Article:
Scientists modified a single gene for zebrafish so that the beak could not be closed.

According tomedia reports, a study published this week showed that scientists carried out an experiment with the aim of mutation. In the experiment, the scientists altered a single gene for zebrafish and recorded the results. Their aim is to study the evolution of the jaw. They created a fish with cartilage fusion in the upper and lower jaws, making its mouth unable to close.

Scientists modified a single gene for zebrafish so that the beak could not be closed.

“Developmental Plasticity” is the name of the phenomenon described in a study led by Paleontologist Tetsuto Miyashita, a paleontologist at the Canadian Museum of Nature. “We generally think that evolution adds something new,” Dr. Miyashita said, according to Psys.org. For example, 450 million years ago, fish evolved their first jaw, giving them an ultimate competitive advantage over other organisms. “

“Today, without our chin, we would starve and suffocate,” Dr. Miyashita said. “But sometimes evolution does the opposite. Take away what has existed for millions of years, and it will suddenly open up a new evolutionary direction. My idea is to see it in action. “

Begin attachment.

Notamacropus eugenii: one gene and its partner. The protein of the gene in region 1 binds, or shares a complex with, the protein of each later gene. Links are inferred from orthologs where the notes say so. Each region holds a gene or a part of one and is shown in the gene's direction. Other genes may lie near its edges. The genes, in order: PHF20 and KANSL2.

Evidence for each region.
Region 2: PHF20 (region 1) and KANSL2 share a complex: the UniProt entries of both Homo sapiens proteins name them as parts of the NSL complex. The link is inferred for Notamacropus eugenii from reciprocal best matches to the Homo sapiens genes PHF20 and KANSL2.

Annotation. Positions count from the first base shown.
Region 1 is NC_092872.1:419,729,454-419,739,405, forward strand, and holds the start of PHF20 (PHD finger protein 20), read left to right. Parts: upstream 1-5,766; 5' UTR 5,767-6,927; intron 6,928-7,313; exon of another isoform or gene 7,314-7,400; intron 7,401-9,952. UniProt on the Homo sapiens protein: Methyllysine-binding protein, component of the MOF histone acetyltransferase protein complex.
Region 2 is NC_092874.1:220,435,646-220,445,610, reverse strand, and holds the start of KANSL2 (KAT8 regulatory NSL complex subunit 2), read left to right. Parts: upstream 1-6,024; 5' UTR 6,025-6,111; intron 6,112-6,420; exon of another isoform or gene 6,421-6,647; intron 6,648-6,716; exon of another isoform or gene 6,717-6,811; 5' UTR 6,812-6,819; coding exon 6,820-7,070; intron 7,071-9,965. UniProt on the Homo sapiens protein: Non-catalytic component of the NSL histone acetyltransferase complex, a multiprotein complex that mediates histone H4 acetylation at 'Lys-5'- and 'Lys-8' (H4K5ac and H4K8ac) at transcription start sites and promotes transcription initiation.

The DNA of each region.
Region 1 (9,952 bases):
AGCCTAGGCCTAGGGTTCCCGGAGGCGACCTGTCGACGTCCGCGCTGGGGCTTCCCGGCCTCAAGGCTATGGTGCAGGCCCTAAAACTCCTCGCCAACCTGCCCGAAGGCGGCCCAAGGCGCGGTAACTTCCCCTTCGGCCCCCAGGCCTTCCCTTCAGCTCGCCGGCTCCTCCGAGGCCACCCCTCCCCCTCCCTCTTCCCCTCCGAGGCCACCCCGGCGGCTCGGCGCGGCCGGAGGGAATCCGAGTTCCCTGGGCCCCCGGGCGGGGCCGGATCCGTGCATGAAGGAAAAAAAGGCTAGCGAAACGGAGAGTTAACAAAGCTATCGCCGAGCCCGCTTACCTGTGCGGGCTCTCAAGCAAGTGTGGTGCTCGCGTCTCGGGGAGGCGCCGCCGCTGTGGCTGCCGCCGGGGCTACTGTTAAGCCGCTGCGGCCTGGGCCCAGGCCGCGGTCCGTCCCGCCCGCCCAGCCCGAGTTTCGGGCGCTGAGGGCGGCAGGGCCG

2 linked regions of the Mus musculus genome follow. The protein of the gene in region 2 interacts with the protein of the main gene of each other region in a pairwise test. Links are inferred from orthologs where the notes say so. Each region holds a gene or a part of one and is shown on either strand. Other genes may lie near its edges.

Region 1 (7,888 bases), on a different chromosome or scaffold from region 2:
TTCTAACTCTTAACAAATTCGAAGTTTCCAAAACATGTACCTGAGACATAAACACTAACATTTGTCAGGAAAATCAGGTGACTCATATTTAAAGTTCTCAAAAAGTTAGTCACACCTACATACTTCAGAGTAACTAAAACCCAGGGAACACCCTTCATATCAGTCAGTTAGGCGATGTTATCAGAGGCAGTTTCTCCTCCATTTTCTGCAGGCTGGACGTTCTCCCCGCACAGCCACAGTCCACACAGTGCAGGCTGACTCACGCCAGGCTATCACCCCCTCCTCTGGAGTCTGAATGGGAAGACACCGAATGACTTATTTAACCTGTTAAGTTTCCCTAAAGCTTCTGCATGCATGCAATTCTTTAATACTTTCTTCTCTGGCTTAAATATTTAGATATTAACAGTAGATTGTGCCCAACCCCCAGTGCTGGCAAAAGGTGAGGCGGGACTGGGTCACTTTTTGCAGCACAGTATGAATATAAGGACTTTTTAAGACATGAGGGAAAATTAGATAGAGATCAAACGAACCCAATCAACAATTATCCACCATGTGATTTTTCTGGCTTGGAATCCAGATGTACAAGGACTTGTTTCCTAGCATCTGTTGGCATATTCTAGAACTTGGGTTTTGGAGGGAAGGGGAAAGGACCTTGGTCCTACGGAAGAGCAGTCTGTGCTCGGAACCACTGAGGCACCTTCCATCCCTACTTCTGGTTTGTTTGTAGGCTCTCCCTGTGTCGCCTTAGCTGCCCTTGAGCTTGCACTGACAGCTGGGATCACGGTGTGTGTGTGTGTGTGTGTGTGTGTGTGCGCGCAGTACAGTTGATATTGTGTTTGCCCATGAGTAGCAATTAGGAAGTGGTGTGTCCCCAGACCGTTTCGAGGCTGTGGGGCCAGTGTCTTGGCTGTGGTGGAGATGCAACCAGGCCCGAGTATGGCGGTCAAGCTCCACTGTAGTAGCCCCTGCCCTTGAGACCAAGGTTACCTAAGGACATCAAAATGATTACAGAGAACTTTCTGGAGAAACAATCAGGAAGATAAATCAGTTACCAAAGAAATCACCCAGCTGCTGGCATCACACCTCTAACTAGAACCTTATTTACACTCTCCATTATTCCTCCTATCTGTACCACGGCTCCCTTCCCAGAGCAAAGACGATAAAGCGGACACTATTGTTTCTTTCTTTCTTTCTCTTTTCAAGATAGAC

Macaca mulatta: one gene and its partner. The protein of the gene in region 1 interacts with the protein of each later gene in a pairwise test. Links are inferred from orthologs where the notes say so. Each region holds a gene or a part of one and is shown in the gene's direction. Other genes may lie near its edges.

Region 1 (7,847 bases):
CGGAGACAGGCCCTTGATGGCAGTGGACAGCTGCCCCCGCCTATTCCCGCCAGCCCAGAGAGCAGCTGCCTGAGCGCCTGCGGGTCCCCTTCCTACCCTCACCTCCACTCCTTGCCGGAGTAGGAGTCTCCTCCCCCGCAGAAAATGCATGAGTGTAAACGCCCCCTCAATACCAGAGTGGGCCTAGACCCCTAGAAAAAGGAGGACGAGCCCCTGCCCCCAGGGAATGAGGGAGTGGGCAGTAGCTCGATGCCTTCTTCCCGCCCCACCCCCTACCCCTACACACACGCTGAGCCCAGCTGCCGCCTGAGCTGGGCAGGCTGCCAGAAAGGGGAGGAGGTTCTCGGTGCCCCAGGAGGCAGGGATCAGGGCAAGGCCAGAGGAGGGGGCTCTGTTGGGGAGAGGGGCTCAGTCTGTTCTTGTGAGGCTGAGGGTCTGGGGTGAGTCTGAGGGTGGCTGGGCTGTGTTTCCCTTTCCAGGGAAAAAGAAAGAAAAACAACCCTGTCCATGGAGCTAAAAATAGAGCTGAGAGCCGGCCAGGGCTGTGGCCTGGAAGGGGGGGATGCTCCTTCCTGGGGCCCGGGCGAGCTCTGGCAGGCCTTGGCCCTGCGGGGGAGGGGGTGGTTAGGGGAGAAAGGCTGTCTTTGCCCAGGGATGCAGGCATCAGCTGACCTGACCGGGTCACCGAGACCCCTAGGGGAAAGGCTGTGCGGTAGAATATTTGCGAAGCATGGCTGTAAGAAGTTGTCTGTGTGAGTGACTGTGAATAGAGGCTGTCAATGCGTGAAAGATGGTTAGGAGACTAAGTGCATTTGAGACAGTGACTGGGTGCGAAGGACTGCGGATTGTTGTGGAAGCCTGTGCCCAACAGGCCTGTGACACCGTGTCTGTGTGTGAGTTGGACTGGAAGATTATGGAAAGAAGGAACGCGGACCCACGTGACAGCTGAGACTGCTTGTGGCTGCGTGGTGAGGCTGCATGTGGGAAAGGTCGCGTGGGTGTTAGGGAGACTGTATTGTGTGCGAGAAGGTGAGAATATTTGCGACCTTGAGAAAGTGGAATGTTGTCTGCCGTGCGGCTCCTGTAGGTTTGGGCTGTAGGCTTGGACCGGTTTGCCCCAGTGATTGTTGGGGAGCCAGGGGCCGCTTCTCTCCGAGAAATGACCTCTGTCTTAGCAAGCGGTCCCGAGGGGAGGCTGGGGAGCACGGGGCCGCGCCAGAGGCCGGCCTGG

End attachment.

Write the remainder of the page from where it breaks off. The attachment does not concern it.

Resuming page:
Miyashita’s team includes researchers and scientists from the University of Southern California and the University of Alberta. In their work, the researchers designed two separate jaw joint marker genes in zebrafish, the empty alleles of the gene nkx3.2. As these genes change, what they call “nkx3.2 mutants” become “functional jaws” after the upper and lower jaw cartilage fusion.

Scientists modified a single gene for zebrafish so that the beak could not be closed.

The researchers noted that although the fish’s mouths could not move, some of them lived to adulthood. This is due to the adaptation of defects to two important points:

(a) There is a remodeled skull, with a fixed open mouth, defective mouth and expanded area of the gills.

(b) Feeding without the suction of the jaw.

The study was published this week in the Journal of Experimental Biology.